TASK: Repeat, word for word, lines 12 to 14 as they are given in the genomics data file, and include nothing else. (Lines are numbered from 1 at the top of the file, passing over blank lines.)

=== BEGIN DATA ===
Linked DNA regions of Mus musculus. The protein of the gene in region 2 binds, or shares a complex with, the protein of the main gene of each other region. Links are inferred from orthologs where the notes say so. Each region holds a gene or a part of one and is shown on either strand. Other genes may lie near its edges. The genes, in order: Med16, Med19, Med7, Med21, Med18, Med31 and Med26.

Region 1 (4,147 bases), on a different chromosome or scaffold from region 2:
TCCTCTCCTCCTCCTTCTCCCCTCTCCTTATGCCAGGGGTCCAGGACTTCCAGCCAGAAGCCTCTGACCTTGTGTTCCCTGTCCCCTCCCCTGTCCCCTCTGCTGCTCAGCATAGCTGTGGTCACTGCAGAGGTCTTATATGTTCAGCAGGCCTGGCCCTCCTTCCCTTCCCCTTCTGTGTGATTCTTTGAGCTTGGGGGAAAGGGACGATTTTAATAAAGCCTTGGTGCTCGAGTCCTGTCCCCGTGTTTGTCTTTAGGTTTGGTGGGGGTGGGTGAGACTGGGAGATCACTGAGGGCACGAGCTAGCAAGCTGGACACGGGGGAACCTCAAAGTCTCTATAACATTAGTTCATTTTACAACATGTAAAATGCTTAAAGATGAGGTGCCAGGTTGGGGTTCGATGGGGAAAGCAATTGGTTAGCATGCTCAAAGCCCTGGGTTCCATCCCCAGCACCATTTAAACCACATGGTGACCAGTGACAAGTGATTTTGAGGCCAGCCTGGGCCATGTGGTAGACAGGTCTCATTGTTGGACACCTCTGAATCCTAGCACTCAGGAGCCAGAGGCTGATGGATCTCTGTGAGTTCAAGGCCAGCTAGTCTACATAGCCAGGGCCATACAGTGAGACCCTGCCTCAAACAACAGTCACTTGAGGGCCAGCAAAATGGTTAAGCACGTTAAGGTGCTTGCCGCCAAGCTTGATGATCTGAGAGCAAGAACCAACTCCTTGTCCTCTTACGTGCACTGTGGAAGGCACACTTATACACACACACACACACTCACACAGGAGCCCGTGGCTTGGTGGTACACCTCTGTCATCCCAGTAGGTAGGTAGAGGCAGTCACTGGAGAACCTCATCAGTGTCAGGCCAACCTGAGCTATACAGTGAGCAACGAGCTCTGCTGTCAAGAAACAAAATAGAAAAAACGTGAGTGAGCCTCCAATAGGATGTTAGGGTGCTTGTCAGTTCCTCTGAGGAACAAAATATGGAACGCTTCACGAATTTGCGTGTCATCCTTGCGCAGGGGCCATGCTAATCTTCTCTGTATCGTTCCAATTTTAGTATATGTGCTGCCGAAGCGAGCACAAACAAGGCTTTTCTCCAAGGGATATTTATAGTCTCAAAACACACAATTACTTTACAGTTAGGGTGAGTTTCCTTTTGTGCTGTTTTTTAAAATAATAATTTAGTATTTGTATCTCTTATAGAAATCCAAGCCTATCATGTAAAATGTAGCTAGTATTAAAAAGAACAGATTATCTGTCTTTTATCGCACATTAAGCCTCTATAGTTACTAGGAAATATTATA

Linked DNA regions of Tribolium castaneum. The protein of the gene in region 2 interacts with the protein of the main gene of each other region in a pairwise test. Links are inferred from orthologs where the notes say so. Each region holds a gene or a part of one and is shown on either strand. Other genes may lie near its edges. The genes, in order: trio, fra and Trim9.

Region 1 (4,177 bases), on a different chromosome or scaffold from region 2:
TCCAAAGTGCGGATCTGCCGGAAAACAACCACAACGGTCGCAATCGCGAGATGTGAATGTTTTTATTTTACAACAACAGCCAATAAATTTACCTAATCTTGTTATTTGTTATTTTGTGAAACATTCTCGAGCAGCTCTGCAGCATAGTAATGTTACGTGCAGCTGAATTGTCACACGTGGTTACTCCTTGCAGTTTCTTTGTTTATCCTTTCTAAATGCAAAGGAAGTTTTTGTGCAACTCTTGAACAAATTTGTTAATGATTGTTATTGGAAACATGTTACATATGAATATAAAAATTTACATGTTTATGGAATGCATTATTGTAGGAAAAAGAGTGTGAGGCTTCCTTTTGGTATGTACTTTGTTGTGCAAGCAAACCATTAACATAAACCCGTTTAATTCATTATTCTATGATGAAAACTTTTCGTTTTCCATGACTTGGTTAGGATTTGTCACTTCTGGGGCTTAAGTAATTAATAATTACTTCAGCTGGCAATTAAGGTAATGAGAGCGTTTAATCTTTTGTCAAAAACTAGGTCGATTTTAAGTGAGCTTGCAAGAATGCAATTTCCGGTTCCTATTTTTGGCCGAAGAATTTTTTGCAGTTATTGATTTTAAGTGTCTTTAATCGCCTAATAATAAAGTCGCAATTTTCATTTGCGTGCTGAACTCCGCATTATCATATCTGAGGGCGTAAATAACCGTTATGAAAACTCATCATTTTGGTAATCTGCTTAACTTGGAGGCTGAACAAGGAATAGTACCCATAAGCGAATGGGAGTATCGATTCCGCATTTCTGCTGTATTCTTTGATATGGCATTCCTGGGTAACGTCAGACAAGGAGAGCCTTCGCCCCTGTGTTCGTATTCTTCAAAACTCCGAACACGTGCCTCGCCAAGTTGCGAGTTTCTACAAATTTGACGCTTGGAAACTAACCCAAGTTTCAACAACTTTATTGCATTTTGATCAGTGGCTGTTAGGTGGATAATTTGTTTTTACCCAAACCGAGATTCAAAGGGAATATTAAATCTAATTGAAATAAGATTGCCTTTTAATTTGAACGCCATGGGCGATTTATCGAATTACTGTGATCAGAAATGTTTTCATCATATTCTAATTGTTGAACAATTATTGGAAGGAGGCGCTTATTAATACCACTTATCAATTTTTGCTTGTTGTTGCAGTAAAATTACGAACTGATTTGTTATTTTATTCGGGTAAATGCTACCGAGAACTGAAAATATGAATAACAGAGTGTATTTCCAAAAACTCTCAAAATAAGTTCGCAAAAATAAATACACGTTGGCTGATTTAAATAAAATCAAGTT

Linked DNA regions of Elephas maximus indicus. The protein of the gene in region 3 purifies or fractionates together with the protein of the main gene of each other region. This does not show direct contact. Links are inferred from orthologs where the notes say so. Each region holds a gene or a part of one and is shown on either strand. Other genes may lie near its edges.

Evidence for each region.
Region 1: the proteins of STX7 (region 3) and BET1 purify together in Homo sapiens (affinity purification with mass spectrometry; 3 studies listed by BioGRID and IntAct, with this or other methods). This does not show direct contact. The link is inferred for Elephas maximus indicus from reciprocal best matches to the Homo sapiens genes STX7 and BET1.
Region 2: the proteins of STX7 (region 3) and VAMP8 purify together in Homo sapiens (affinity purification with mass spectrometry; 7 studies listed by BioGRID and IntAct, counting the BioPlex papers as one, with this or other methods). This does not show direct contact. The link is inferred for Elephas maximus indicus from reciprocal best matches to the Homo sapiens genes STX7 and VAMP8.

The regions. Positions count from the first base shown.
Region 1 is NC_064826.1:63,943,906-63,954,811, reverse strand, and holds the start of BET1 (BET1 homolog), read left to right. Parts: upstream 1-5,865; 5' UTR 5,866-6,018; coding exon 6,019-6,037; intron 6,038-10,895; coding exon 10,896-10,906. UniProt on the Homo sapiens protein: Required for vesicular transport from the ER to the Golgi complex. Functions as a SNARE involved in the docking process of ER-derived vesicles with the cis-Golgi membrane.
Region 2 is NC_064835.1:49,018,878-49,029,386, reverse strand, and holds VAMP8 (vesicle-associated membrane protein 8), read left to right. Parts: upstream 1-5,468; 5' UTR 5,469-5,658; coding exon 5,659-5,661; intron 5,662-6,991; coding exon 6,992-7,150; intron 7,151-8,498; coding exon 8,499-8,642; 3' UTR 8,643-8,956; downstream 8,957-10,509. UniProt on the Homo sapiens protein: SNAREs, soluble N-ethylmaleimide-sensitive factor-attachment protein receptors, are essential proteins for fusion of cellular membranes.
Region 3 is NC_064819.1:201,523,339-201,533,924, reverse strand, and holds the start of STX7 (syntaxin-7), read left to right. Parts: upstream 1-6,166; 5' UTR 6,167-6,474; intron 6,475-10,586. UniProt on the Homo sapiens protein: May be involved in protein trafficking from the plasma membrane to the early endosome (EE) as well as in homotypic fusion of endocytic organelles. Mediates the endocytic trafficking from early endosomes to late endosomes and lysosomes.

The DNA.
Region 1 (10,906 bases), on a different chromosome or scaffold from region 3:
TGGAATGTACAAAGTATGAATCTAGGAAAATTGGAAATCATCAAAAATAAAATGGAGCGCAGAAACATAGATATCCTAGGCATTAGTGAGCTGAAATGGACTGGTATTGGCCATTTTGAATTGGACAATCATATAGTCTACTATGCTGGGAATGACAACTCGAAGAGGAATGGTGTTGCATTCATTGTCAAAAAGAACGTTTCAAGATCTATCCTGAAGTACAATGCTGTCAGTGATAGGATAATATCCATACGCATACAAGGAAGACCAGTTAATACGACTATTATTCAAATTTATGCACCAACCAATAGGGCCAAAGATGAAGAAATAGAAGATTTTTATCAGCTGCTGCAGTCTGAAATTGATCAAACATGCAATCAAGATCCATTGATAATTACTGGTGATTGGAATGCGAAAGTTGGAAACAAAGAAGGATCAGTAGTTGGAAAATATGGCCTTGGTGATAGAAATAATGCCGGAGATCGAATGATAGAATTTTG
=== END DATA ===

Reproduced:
Region 1 is NC_064826.1:63,943,906-63,954,811, reverse strand, and holds the start of BET1 (BET1 homolog), read left to right. Parts: upstream 1-5,865; 5' UTR 5,866-6,018; coding exon 6,019-6,037; intron 6,038-10,895; coding exon 10,896-10,906. UniProt on the Homo sapiens protein: Required for vesicular transport from the ER to the Golgi complex. Functions as a SNARE involved in the docking process of ER-derived vesicles with the cis-Golgi membrane.
Region 2 is NC_064835.1:49,018,878-49,029,386, reverse strand, and holds VAMP8 (vesicle-associated membrane protein 8), read left to right. Parts: upstream 1-5,468; 5' UTR 5,469-5,658; coding exon 5,659-5,661; intron 5,662-6,991; coding exon 6,992-7,150; intron 7,151-8,498; coding exon 8,499-8,642; 3' UTR 8,643-8,956; downstream 8,957-10,509. UniProt on the Homo sapiens protein: SNAREs, soluble N-ethylmaleimide-sensitive factor-attachment protein receptors, are essential proteins for fusion of cellular membranes.
Region 3 is NC_064819.1:201,523,339-201,533,924, reverse strand, and holds the start of STX7 (syntaxin-7), read left to right. Parts: upstream 1-6,166; 5' UTR 6,167-6,474; intron 6,475-10,586. UniProt on the Homo sapiens protein: May be involved in protein trafficking from the plasma membrane to the early endosome (EE) as well as in homotypic fusion of endocytic organelles. Mediates the endocytic trafficking from early endosomes to late endosomes and lysosomes.